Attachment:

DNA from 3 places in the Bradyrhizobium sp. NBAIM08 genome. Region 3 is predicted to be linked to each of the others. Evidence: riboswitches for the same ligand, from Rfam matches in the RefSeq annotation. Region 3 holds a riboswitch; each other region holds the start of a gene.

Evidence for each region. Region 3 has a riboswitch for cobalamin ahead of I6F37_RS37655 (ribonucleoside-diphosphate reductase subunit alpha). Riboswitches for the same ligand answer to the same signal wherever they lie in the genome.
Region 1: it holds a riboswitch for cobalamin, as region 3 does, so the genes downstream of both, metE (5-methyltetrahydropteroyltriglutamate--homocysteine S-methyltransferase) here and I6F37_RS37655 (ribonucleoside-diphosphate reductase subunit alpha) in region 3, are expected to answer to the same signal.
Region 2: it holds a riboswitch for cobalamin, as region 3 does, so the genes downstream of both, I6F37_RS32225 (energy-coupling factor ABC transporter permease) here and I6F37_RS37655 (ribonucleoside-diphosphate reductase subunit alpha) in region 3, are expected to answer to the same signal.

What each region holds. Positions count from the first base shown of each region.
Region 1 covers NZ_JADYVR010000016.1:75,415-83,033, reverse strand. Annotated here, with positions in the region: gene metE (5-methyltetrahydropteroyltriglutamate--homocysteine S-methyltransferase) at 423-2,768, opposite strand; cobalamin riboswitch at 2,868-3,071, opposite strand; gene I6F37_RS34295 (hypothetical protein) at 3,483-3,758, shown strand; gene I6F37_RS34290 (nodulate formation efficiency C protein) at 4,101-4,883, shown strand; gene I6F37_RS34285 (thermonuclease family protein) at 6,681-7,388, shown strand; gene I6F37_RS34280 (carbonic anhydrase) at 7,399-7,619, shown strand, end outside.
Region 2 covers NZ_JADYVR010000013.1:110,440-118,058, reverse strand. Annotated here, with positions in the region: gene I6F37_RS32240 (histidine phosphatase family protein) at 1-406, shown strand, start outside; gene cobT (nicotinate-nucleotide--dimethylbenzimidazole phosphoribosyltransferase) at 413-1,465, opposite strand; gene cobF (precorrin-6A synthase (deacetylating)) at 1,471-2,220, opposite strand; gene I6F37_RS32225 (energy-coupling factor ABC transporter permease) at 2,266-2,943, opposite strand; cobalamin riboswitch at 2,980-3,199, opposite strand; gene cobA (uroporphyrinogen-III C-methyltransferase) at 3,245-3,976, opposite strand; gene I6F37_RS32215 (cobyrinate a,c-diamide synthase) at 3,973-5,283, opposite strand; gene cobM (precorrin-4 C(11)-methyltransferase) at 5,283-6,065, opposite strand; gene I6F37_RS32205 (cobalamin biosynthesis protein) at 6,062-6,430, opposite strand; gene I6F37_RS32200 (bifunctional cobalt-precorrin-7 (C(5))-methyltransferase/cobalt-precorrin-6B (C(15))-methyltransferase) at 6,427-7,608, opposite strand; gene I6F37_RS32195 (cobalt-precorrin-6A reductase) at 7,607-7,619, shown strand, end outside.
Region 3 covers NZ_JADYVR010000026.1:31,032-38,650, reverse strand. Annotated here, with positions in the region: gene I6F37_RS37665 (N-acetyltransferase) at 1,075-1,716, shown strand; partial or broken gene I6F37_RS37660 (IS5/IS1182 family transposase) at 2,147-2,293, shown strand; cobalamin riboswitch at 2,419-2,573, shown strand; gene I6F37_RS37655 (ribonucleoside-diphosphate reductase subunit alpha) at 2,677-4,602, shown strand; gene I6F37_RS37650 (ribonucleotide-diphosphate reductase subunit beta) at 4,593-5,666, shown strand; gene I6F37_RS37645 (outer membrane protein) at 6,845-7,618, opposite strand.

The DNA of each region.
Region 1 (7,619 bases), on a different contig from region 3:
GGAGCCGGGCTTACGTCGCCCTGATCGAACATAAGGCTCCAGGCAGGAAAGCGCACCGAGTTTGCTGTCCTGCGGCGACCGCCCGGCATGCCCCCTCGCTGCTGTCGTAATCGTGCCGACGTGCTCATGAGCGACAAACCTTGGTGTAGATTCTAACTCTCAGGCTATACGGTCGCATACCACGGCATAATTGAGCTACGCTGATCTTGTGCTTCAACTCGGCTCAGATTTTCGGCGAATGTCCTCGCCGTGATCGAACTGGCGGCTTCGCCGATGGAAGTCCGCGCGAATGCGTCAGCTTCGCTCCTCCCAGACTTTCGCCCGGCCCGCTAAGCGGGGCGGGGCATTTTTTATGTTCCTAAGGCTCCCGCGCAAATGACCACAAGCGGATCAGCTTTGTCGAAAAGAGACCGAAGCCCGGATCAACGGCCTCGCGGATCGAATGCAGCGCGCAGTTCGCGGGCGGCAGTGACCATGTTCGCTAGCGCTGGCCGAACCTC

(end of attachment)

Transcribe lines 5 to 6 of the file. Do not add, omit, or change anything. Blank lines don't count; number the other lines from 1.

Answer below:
What each region holds. Positions count from the first base shown of each region.
Region 1 covers NZ_JADYVR010000016.1:75,415-83,033, reverse strand. Annotated here, with positions in the region: gene metE (5-methyltetrahydropteroyltriglutamate--homocysteine S-methyltransferase) at 423-2,768, opposite strand; cobalamin riboswitch at 2,868-3,071, opposite strand; gene I6F37_RS34295 (hypothetical protein) at 3,483-3,758, shown strand; gene I6F37_RS34290 (nodulate formation efficiency C protein) at 4,101-4,883, shown strand; gene I6F37_RS34285 (thermonuclease family protein) at 6,681-7,388, shown strand; gene I6F37_RS34280 (carbonic anhydrase) at 7,399-7,619, shown strand, end outside.